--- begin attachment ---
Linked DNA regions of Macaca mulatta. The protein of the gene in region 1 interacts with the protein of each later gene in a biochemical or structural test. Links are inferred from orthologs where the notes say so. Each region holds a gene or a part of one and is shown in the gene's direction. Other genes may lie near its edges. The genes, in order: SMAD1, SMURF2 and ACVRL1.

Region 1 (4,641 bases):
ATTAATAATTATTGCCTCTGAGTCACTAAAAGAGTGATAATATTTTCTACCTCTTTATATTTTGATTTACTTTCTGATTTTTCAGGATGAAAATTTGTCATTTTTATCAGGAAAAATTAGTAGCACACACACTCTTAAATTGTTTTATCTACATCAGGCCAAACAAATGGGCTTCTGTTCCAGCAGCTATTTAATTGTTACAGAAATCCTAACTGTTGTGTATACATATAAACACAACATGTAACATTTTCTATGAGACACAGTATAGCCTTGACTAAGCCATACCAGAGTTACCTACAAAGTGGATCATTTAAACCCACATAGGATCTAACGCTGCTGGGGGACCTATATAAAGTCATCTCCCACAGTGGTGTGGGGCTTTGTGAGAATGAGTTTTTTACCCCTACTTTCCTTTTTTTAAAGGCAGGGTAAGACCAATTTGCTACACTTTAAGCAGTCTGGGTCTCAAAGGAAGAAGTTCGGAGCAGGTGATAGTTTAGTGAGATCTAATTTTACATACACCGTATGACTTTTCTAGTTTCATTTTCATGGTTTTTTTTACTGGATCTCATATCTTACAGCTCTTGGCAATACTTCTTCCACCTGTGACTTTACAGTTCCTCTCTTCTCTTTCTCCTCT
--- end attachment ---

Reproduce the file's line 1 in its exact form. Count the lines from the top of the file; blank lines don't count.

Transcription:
Linked DNA regions of Macaca mulatta. The protein of the gene in region 1 interacts with the protein of each later gene in a biochemical or structural test. Links are inferred from orthologs where the notes say so. Each region holds a gene or a part of one and is shown in the gene's direction. Other genes may lie near its edges. The genes, in order: SMAD1, SMURF2 and ACVRL1.